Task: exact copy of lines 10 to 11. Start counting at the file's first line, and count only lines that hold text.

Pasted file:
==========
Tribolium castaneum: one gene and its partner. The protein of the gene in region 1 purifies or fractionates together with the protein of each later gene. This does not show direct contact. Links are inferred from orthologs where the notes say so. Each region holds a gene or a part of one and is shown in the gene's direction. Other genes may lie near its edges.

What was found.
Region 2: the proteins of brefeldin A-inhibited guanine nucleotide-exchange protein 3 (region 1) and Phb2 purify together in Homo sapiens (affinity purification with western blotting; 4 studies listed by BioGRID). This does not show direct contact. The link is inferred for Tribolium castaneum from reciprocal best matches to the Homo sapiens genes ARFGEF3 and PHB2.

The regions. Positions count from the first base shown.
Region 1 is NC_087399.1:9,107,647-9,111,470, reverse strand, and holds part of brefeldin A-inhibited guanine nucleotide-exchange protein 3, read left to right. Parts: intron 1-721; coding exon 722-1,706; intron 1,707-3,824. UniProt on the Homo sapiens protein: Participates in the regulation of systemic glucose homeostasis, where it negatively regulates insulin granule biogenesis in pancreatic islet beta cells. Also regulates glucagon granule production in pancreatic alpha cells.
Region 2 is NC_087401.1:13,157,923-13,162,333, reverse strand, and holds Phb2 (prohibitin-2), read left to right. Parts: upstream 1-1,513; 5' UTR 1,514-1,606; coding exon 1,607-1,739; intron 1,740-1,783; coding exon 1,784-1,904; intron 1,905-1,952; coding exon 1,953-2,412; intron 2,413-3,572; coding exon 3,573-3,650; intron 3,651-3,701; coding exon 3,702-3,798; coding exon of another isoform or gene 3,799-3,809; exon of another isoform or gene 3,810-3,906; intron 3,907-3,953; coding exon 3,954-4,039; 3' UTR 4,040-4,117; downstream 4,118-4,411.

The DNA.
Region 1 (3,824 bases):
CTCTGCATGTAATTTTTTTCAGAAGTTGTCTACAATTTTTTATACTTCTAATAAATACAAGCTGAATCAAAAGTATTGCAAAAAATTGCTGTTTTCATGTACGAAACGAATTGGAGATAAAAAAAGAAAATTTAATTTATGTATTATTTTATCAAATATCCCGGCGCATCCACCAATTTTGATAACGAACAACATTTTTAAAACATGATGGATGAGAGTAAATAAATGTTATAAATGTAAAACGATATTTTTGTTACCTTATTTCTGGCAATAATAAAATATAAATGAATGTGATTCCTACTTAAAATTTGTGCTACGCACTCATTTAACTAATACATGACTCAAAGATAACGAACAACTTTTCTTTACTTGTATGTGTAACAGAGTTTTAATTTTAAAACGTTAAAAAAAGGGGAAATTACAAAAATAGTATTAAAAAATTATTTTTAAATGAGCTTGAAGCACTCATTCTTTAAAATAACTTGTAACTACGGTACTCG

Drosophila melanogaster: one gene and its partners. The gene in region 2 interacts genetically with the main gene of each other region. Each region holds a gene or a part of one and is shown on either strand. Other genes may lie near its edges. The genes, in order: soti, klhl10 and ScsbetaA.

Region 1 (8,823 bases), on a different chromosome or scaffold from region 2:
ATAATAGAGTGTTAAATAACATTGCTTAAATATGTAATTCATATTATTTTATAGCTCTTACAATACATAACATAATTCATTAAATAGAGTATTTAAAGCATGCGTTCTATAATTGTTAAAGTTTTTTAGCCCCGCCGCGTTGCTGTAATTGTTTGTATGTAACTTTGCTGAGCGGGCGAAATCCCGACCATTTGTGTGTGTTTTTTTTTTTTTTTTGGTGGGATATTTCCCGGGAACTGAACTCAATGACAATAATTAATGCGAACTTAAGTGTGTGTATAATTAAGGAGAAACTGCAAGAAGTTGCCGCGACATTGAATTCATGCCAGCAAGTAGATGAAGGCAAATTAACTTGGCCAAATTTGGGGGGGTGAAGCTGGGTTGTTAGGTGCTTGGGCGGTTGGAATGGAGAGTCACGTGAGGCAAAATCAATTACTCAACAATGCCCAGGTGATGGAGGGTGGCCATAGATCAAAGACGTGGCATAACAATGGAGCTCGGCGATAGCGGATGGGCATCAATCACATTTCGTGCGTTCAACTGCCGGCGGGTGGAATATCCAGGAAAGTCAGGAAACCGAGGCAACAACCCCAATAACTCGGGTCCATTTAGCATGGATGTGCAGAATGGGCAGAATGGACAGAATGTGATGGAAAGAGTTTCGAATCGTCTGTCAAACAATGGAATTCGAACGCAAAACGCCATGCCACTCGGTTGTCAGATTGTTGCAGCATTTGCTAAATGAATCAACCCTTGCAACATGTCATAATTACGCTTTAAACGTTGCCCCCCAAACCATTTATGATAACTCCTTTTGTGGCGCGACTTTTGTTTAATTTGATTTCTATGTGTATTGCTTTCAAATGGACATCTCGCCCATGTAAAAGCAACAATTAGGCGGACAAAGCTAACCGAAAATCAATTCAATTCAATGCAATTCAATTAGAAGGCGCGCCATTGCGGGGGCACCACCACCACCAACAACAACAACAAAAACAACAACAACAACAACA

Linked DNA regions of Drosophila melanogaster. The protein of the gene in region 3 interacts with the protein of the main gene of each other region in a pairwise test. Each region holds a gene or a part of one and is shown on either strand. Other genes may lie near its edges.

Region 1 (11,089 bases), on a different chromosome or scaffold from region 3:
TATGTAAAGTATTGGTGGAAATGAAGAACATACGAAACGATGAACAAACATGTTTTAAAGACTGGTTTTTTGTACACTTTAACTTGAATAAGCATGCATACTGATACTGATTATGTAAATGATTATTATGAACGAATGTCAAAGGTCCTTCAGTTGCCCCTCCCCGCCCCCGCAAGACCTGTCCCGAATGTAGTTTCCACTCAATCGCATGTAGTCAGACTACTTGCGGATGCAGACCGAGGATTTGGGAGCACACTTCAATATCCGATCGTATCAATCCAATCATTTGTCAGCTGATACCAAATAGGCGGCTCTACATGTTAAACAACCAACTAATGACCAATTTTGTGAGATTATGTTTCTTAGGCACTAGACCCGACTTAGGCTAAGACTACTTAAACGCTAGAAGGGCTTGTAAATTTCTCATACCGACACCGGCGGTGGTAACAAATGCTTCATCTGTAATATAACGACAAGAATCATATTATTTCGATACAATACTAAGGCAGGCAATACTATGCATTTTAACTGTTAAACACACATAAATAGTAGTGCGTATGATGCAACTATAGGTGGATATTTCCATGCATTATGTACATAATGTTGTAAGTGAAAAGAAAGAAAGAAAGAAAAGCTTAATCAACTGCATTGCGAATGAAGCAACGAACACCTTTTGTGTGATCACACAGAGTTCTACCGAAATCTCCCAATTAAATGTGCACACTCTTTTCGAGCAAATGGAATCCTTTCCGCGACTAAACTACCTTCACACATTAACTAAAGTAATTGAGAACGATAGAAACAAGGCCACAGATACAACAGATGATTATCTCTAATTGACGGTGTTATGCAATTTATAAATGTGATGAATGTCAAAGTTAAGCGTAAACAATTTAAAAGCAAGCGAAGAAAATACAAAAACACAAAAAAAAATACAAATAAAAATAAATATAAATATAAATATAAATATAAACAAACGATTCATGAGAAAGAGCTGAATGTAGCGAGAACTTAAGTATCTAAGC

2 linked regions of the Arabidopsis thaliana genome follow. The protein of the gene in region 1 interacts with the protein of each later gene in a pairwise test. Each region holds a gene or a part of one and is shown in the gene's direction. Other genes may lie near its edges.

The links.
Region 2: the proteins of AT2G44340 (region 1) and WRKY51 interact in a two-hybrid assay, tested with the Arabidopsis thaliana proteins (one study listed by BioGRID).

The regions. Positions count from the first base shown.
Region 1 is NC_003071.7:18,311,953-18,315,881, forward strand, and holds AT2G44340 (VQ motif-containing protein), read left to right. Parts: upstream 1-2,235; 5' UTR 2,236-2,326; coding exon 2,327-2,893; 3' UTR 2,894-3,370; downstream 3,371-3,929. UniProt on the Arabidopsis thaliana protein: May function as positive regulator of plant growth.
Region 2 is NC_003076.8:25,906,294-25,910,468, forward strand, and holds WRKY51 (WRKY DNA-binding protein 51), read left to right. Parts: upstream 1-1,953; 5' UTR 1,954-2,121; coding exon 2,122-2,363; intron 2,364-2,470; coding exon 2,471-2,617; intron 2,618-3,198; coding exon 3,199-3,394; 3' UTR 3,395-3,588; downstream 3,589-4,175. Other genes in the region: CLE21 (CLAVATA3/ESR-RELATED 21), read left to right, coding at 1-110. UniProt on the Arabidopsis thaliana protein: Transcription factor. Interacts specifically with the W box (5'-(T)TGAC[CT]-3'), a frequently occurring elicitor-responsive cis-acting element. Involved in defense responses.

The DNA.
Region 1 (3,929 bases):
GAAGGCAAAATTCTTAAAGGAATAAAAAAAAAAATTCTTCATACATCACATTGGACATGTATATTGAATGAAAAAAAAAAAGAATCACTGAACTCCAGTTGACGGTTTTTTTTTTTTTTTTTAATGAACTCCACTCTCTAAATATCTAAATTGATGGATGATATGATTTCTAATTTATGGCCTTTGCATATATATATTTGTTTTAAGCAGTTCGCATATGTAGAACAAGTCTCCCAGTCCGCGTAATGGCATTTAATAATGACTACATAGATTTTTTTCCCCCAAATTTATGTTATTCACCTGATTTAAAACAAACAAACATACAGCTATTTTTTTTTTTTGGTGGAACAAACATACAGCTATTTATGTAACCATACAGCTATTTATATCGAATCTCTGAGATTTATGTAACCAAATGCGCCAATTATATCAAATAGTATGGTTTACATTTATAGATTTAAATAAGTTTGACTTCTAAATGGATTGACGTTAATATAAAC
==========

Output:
Drosophila melanogaster: one gene and its partners. The gene in region 2 interacts genetically with the main gene of each other region. Each region holds a gene or a part of one and is shown on either strand. Other genes may lie near its edges. The genes, in order: soti, klhl10 and ScsbetaA.

Region 1 (8,823 bases), on a different chromosome or scaffold from region 2: